Printable: Random Notes

Students NCLEX

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it helps me to type things out and read through them a few times so here are a few notes i've made today.

chicken pox- puritic (itchy) rash – macule (red) – papule (raised)- vesicle (fluid filled) spread by direct contact, communicable 2 days before rash, isolation until all vesicles crusted, topical calamine lotion, avoid aspirin use tylenol. not aspirin with children

rubella- measles- macularpapular rash (red-raised) on face, then rest of body. spread by droplet, contact precautions, isolate from pregnant women, antipyretics (tylenol not aspirin) and analgesics

reyes syndrome- caused by aspirin- cerebral edema and fatty liver

mononucleosis- kissing disease- flulike aches, fever, enlarged lymph nodes, sore throat, 15-30 yr olds, spread by direct contact with oral secretions, avoid saliva for 3 months, rest and good nutrition. rest rest rest risk for ruptured spleen.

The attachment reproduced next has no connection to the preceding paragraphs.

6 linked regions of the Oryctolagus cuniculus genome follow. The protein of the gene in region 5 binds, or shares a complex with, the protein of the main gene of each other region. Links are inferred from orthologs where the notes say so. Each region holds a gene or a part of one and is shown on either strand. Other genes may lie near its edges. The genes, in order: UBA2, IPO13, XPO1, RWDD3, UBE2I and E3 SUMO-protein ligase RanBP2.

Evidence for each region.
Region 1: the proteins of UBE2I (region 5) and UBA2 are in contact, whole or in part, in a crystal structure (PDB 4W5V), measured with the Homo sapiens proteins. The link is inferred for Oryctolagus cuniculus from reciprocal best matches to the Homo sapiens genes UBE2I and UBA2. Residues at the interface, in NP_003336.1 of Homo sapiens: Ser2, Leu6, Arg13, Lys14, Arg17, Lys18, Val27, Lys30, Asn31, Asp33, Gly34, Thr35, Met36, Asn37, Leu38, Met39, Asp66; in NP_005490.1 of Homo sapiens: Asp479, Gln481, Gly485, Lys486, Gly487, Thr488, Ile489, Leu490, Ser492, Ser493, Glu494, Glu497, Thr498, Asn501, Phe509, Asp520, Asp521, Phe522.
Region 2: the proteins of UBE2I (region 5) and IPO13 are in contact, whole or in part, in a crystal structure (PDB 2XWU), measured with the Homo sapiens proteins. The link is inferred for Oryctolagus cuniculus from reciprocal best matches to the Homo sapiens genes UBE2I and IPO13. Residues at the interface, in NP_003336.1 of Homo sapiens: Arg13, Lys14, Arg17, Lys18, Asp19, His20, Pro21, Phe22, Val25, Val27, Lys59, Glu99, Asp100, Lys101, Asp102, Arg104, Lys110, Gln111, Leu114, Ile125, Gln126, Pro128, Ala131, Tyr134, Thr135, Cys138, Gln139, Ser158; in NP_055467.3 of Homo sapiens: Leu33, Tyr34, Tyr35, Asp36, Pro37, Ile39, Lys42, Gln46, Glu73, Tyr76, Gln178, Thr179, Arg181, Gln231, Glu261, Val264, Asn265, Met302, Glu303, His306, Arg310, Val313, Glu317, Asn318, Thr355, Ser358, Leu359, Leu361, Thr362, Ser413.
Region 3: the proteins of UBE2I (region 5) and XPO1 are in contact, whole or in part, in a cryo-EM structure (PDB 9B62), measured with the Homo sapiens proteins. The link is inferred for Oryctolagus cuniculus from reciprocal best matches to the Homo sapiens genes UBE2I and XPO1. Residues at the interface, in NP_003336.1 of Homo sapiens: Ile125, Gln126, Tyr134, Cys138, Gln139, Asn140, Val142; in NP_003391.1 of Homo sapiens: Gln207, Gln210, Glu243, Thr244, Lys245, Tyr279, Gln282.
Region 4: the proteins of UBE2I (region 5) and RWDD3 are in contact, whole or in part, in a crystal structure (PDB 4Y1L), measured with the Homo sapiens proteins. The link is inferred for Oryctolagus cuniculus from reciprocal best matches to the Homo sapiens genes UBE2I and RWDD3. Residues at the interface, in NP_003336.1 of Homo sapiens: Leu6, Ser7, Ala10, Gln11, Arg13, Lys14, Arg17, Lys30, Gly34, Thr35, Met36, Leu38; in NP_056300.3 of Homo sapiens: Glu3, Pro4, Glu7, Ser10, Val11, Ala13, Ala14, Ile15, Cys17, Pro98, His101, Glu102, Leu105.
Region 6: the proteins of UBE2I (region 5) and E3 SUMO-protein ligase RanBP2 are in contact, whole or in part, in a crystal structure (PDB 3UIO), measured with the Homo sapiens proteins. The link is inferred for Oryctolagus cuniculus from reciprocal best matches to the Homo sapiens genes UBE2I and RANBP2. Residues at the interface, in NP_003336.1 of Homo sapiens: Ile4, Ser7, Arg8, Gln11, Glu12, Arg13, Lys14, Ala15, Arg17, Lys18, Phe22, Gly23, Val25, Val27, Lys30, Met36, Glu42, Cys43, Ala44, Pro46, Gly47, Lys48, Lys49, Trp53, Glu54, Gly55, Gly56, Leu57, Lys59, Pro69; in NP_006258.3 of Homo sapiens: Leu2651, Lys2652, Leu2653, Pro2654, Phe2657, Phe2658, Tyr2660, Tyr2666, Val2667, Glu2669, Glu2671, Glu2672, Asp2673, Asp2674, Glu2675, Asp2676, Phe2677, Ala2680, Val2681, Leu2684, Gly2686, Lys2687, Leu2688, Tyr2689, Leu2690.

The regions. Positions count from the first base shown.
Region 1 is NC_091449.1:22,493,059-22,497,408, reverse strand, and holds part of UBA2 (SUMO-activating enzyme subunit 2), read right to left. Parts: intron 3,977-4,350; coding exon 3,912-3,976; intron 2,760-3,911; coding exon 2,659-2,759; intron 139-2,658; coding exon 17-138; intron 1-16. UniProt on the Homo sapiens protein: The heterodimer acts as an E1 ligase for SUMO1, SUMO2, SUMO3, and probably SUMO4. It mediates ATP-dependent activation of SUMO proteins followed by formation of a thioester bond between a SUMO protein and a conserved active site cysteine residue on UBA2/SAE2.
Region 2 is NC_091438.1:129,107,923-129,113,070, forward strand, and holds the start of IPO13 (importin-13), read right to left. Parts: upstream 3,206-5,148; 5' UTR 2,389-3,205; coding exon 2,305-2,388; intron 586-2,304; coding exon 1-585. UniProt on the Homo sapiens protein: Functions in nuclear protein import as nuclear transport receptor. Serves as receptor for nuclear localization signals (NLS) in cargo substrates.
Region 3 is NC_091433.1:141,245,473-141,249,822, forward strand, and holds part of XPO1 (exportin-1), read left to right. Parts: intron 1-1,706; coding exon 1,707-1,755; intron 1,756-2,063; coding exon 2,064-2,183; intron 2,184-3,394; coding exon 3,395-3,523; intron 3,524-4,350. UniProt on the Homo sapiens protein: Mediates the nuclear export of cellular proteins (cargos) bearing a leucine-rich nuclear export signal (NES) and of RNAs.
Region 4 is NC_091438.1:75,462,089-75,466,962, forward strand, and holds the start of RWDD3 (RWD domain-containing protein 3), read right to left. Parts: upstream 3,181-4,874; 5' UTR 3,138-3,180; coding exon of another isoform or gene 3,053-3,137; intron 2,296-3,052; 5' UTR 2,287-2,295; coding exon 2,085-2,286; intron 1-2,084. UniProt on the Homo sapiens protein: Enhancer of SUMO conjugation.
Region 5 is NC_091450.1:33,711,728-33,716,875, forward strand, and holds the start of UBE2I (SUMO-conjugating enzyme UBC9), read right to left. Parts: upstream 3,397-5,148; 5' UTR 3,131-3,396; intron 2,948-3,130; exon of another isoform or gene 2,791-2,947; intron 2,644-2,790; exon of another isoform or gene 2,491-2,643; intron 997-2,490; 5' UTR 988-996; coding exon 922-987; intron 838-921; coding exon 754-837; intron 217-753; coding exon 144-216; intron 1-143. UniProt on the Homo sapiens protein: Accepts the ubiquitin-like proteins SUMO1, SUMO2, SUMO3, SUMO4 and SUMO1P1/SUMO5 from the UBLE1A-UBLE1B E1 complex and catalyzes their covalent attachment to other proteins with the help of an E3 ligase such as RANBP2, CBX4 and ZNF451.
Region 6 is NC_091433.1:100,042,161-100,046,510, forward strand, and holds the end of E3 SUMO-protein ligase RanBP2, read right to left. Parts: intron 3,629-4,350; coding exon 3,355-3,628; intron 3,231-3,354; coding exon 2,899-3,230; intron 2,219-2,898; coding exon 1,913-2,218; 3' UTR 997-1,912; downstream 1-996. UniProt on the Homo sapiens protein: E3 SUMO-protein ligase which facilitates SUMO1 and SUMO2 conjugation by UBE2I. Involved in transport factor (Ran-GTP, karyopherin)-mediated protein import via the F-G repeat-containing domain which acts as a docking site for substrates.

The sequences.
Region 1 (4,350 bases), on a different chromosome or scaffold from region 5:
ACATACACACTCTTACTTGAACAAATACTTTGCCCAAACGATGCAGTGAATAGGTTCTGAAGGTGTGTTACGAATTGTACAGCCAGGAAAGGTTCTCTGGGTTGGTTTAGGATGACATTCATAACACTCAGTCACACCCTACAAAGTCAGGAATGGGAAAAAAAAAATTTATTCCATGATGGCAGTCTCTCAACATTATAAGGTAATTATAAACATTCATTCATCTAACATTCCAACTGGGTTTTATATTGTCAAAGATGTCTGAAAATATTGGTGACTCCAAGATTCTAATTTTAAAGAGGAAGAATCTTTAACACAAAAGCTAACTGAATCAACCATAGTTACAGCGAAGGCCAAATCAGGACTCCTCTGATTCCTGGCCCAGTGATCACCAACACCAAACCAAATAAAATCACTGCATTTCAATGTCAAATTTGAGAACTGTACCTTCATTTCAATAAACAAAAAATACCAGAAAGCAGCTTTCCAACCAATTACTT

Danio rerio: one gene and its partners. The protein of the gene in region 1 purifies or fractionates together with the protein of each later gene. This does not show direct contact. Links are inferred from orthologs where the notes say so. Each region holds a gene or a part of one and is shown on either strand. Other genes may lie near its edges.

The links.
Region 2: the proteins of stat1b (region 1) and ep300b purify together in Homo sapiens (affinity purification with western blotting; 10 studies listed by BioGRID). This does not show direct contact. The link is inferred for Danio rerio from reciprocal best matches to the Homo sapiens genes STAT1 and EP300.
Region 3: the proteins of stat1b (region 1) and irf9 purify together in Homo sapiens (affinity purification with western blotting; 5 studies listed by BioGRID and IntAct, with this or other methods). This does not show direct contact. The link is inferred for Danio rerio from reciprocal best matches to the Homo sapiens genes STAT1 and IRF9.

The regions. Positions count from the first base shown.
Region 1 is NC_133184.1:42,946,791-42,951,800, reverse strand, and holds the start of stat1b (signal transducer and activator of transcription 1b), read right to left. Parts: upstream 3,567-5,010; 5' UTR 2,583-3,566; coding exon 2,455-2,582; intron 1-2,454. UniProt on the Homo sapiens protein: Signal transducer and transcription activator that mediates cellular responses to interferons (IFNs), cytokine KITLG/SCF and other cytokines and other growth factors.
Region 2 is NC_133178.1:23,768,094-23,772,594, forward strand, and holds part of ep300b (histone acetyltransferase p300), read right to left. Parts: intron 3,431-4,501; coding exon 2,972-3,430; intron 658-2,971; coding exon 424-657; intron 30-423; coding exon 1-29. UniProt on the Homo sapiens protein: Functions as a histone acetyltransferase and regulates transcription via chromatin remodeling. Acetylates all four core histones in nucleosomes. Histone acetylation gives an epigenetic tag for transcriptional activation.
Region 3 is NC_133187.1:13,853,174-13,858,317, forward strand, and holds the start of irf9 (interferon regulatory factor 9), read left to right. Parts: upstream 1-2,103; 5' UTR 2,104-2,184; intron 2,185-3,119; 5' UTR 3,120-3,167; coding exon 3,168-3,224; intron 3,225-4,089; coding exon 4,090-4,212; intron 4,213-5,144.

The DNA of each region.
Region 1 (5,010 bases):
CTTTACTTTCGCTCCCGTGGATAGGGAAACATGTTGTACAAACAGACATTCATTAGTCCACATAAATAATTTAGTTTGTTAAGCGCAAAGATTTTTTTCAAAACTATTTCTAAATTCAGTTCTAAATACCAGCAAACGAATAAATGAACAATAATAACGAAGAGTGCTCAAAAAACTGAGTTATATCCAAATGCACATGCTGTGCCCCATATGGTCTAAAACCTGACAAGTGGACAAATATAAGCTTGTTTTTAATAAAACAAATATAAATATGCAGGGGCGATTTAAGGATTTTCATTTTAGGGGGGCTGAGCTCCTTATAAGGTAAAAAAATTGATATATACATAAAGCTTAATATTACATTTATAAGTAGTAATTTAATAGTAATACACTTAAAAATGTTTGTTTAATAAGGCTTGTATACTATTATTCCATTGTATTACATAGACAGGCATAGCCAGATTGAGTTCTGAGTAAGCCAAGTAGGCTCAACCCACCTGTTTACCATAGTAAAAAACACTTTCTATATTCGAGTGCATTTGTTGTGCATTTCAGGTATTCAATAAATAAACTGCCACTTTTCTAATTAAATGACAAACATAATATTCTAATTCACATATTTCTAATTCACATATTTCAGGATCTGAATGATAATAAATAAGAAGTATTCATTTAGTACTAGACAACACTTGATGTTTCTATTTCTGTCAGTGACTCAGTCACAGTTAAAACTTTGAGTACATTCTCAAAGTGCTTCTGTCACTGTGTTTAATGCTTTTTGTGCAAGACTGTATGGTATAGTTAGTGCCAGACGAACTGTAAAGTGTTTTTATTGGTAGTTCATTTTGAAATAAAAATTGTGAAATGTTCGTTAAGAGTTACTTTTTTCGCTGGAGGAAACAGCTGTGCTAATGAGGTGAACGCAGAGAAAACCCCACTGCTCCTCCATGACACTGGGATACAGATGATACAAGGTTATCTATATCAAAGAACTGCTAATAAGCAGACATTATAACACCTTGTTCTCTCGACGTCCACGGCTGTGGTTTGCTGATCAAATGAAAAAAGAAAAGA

tonsilitis- fever, white exudate on tonsils, treated with antibiotics, potential complications: rheumatic fever, glomerular nephritis

tb- skin test mantoux (ppd) induration or hardness 10mm or greater (5 mm or greater in aids pt) or tine test looking for vesicles. symptoms include: fatigue, anorexia, low-grade fever, night sweats, cough with mucopurulent sputum streaked with blood, dyspnea nursing care: isolation for 2-4 weeks (3 negative sputum cultures), notify health dept. to evaluate contacts, teaching. medication: always on more than one to prevent drug resistance. isoniazid (inh), rifampin, ethambutol, stretomycin (im). on meds 6-9 months.

hepatitis: jaundice, anorexia, ruq pain, clay-colored stools, tea-colored urine, pruritis, elevated alt, ast, prolonged pt.

hep a-fecal/oral- do not prepare food

hep b-parenteral/sexual- vaccine

hep c-blood/body/fluids

hep d-co-infects with hep b

hepatitis nursing care: rest, contact and standard precautions, low-fat, high calorie, high-protein diet, no alcohol, medications (vit k, antiemetic, corticosteroids, antihistamines)

lyme’s disease

stage 1- red area with papule develops into lesion with clear center (bull’s eye), regional lymphadenopathy, flu-like symptoms

stage 2- cardiac conduction defects, neurologic disorders (bells palsy-temporary paralyisis)